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Tag Archives: usage

“The Reason” Versus “The Reason Why:” Is There One Right Way?

Reason Why

For some writers—and especially the more persnickety members of the Grammar Police—the phrase “reason why” is a huge pet peeve. “Why” seems redundant when it follows “reason”; shouldn’t you simply say “the reason the cat jumped” as opposed to “the reason why the cat jumped?”

Well, we hate to burst your bubble, but as per the Oxford English Dictionary and Merriam-Webster, both phrases are correct.

According to the Grammarphobia blog, the OED states that the phrase “reason why” appears as far back as 1484 in William Caxton’s translation of Aesop’s Fables. The expression has been used regularly since (and maybe even before) then.

“Reason why” breaks down like this: Merriam-Webster states that “reason” is a noun that means “cause” or “the thing that makes some fact intelligible.” “Why” functions as a conjunction and means “for which” or “on account of which.” If you think about it, “the cause on account of which an event occurs” makes logical sense and is not superfluous.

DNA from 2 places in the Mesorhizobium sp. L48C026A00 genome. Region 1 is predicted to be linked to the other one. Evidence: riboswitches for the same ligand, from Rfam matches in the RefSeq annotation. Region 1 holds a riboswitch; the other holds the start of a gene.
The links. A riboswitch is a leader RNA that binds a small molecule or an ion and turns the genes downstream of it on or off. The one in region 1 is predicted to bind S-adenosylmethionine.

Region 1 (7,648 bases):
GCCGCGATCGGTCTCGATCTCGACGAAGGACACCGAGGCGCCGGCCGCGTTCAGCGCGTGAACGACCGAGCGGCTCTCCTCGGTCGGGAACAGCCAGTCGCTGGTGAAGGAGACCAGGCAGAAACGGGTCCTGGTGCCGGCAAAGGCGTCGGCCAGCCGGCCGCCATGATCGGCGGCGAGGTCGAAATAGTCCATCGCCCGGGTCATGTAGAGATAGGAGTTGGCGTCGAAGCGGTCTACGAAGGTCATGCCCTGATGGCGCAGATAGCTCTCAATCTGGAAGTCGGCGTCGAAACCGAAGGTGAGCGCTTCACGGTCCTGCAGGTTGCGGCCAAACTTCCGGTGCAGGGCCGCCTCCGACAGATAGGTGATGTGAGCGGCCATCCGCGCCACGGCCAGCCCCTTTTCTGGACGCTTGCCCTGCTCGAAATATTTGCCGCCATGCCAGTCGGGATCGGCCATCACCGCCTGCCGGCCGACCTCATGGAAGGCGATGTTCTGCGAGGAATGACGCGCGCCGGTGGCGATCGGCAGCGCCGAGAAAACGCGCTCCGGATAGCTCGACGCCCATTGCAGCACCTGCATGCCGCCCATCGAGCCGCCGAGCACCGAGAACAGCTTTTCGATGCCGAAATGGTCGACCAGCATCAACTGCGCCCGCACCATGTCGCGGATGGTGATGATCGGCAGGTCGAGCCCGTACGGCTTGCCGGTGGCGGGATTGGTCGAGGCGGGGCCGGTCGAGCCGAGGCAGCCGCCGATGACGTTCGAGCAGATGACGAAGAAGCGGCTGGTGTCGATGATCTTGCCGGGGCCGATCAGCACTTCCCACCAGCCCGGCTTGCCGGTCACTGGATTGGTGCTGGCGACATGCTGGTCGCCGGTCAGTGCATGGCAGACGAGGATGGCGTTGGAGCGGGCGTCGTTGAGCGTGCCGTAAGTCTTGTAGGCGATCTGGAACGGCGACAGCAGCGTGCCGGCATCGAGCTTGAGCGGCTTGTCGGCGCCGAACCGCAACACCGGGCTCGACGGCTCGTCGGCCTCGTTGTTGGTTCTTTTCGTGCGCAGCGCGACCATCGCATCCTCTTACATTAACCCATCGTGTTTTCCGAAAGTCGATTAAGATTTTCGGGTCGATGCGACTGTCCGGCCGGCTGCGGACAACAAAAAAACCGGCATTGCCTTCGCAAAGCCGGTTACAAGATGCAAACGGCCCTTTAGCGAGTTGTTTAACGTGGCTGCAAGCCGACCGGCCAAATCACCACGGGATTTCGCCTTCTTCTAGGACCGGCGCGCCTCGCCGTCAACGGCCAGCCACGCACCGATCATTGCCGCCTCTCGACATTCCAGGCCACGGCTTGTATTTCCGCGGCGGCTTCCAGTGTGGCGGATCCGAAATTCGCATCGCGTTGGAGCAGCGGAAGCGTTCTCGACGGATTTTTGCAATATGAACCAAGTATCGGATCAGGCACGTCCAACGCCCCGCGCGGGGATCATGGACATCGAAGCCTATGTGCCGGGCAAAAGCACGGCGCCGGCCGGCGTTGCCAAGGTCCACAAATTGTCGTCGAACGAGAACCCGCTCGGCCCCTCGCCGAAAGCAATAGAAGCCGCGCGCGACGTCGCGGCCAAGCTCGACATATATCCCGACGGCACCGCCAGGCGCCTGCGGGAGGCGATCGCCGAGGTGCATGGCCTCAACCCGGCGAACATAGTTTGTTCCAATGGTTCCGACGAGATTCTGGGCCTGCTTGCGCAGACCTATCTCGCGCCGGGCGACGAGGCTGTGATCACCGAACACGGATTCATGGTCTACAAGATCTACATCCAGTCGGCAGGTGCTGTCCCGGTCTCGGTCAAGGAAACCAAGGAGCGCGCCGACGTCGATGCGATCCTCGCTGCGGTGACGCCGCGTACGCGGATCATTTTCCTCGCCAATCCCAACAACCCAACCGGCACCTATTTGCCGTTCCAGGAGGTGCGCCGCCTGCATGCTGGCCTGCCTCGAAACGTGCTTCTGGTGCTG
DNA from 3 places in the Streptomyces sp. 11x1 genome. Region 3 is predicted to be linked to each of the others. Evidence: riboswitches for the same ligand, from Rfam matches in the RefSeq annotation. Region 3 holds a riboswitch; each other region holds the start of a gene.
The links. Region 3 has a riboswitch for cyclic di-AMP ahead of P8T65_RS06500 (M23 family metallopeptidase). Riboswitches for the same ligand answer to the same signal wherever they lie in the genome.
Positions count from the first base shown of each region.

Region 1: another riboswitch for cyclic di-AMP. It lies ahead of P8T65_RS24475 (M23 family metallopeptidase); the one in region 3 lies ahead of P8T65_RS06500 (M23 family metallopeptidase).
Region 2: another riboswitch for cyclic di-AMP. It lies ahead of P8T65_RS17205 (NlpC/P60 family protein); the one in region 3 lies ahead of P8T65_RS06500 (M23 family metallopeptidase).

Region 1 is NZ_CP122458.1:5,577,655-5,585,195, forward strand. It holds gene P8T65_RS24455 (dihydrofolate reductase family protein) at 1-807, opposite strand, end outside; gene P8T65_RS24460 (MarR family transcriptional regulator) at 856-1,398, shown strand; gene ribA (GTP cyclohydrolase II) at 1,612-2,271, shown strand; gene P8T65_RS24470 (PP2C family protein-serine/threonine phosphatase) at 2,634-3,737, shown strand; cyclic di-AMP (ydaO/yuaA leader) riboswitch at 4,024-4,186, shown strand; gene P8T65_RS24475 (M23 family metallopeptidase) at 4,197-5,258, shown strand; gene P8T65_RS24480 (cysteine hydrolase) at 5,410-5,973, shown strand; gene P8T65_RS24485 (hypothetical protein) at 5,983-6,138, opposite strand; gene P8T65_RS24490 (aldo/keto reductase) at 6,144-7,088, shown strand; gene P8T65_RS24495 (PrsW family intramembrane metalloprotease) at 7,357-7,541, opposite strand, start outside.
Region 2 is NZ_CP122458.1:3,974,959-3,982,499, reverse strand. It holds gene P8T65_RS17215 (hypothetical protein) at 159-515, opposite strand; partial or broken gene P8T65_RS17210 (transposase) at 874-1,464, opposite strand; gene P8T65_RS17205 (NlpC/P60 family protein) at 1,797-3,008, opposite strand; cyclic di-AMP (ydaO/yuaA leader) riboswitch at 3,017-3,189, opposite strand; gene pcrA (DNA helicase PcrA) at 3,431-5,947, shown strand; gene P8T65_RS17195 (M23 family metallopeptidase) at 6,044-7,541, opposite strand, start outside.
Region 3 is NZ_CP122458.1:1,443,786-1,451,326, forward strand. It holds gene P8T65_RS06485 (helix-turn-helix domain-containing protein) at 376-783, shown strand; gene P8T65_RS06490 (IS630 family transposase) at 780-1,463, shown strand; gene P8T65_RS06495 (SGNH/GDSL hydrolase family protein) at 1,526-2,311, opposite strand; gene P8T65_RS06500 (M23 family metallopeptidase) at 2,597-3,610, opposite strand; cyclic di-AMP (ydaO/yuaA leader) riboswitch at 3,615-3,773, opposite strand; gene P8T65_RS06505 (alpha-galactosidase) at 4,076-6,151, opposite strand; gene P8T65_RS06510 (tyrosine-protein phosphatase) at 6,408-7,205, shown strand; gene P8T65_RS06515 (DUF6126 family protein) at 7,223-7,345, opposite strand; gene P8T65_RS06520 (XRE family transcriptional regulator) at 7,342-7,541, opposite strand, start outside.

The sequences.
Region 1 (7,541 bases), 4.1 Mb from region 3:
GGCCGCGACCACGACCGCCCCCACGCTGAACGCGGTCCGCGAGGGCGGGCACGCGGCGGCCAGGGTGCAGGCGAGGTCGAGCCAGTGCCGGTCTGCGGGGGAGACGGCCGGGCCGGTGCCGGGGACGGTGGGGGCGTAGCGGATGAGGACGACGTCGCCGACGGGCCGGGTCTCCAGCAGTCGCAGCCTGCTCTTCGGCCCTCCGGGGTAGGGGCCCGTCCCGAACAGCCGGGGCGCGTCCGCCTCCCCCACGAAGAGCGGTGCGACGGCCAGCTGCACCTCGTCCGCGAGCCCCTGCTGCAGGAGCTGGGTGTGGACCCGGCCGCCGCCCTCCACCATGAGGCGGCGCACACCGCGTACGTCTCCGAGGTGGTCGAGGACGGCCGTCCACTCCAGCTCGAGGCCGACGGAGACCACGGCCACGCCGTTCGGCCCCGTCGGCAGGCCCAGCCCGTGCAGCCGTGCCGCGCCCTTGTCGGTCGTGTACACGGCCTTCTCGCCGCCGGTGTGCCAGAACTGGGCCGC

As with many grammatical questions, the answer comes down to personal preference. If you’re a writer who values brevity above all else, “the reason the cat jumped” is for you. But if you’re a longtime fan of including “why,” don’t let anyone tell you the reasons why you’re wrong!

Writer QuestionsQUESTION: Which do you prefer? Why?

Capitalization And Degrees: When To Capitalize The Name Of Your College Or Graduate Degree

Even the best writers sometimes aren’t sure when to capitalize the name of the degree they received from a college or university, whether they have a master’s, bachelor’s, or doctorate. So the Writer’s Relief proofreaders have simplified the capitalization rules for you. Here’s the rule about how and when to capitalize the name of your… Continue Reading

Harness The Power Of…The Ellipsis!


Love the ellipsis? So do we! But an ellipsis can be a touchy, persnickety little punctuation mark. Used in the wrong situation, ellipses can appear overdone, overly dramatic, silly, sloppy, unnecessary… You get the point. As writers and authors, we may need to ask ourselves if it’s time we push back from the table and… Continue Reading

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